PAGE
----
New York, NY (SportsNetwork.com) – A law enforcement official says he sent a video of Ray Rice punching his fiancee in the face to the NFL’s chief security officer in April, according to a report.
The unnamed official who told The Associated Press he addressed the video to Jeffrey Miller says he is unsure if Miller ever saw it.
He is the same official who told the AP earlier this month that he had sent a copy of the video to the league offices and received confirmation it arrived in the form of a 12-second voicemail from an unidentified woman.
The official, who previously asked the AP not to name Miller, said no one from the NFL asked him for the video taken inside an Atlantic City casino elevator.
Miller denied in a statement to the AP that he ever received the video and echoed NFL Commissioner Roger Goodell’s repeated declarations that no one in the league office had viewed it until TMZ posted it online Sept. 8, which led to the Baltimore Ravens cutting Rice and the NFL suspending him indefinitely.
The official chose to send the tape to Miller because of his background as commissioner of the Pennsylvania State Police, the AP said.
The AP’s initial report on Sept. 10 led to the NFL hiring former FBI Director Robert Mueller to conduct an independent investigation of the league over its handling of the case, which is still ongoing.
Goodell has said the NFL asked law enforcement agencies in New Jersey for the tape but never received it. He said the league did not ask the Revel Casino Hotel for the tape because doing so would have put a would-be leaker in legal trouble, a claim that has since been disputed.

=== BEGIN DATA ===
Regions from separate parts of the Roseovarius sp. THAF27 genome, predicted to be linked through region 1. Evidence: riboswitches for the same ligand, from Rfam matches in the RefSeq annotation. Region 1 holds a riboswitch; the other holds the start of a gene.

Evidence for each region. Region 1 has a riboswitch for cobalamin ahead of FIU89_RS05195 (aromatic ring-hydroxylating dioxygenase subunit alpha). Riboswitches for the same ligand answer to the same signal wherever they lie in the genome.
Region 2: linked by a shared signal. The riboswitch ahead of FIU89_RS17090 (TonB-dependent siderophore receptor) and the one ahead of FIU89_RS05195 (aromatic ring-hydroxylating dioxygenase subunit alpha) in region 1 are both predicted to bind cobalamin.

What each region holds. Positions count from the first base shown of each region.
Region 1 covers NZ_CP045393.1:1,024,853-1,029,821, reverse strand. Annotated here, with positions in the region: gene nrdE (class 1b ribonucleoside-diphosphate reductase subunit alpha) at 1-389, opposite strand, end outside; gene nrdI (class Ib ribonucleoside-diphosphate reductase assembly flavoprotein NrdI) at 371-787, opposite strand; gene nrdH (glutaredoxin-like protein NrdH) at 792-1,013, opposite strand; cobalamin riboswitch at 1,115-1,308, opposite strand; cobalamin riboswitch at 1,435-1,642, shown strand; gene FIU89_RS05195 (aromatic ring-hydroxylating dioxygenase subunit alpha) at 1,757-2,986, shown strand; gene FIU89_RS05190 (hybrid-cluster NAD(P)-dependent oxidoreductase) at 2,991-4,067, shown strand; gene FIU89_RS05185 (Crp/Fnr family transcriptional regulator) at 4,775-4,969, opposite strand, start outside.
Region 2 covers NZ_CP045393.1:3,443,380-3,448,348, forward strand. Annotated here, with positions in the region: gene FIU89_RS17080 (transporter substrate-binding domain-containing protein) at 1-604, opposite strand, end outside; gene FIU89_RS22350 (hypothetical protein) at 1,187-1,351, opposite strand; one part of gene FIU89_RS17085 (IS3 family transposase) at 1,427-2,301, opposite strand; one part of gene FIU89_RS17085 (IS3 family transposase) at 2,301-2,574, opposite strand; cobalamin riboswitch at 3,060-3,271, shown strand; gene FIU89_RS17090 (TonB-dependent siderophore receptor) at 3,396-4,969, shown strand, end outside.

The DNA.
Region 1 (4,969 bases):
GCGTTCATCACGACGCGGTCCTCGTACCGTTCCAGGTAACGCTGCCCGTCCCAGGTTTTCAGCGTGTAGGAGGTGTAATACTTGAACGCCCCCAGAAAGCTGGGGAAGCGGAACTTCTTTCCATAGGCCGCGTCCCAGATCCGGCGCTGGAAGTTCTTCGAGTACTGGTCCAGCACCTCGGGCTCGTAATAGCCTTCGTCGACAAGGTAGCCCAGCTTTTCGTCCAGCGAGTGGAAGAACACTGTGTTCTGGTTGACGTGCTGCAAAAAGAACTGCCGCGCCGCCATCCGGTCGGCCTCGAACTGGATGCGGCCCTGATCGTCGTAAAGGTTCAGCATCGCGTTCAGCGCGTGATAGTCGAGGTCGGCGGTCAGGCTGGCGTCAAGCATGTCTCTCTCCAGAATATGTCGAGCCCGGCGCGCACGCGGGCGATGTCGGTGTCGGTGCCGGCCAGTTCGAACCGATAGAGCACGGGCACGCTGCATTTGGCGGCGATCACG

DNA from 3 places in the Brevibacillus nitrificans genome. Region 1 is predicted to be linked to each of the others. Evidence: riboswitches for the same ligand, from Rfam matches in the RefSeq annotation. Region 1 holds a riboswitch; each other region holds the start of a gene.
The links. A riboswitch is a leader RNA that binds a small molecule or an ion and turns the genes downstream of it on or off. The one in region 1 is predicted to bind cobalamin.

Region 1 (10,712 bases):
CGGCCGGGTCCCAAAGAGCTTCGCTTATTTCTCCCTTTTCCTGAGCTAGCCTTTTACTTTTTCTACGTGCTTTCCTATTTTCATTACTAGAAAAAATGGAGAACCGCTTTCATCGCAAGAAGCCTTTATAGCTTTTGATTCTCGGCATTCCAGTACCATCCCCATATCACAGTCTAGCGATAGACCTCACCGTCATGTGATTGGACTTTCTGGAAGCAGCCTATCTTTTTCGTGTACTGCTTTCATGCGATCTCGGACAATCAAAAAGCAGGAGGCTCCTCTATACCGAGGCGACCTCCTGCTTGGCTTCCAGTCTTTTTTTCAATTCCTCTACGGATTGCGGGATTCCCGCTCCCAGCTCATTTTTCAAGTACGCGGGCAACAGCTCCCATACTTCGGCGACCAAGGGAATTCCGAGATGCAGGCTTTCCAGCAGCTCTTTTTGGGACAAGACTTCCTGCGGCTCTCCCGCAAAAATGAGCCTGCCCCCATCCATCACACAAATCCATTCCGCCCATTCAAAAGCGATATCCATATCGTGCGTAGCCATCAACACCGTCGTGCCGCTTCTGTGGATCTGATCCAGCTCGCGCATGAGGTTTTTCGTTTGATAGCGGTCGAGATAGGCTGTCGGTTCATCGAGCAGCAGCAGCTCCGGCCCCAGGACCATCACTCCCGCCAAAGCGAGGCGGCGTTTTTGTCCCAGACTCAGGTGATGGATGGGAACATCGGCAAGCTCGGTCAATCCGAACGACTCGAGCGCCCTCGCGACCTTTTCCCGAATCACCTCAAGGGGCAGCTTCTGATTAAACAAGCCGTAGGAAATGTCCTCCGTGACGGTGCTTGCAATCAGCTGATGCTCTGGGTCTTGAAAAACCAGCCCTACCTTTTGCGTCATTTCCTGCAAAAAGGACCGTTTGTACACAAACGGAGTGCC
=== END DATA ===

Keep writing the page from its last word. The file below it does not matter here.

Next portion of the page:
In a news conference last Friday, Goodell said “the same mistakes can never be repeated” and reiterated that he “got it wrong” when he initially suspended Rice, a former Pro Bowl running back, two games over the February incident.
Rice avoided jail time by entering into a pretrial diversion program and could have his charges expunged after a year. He and the woman, Janay Palmer, have since married and she has publicly defended him.
Goodell pledged last week — in his first public comments over the spate of abuse cases that have rocked the league — that the NFL would implement a new player-conduct policy prior to this season’s Super Bowl.
He had already outlined a revamped domestic-violence policy in a memo to team owners last month, calling for a six-week suspension for a first offense and a lifetime ban for a second one.
Questions over who saw what, and when they saw it, have plagued both the NFL and the Ravens as their handling of the case comes under increased scrutiny.
A recent ESPN report claimed the Ravens at least had a description of what the video showed, which is the couple arguing before they enter the elevator and Rice striking Palmer in the face, causing her to hit her head on a railing and apparently knocking her unconscious.
An earlier video posted online by TMZ showed Rice dragging Palmer out of the elevator and is the only visual of the incident the NFL says it saw before the running back was initially suspended.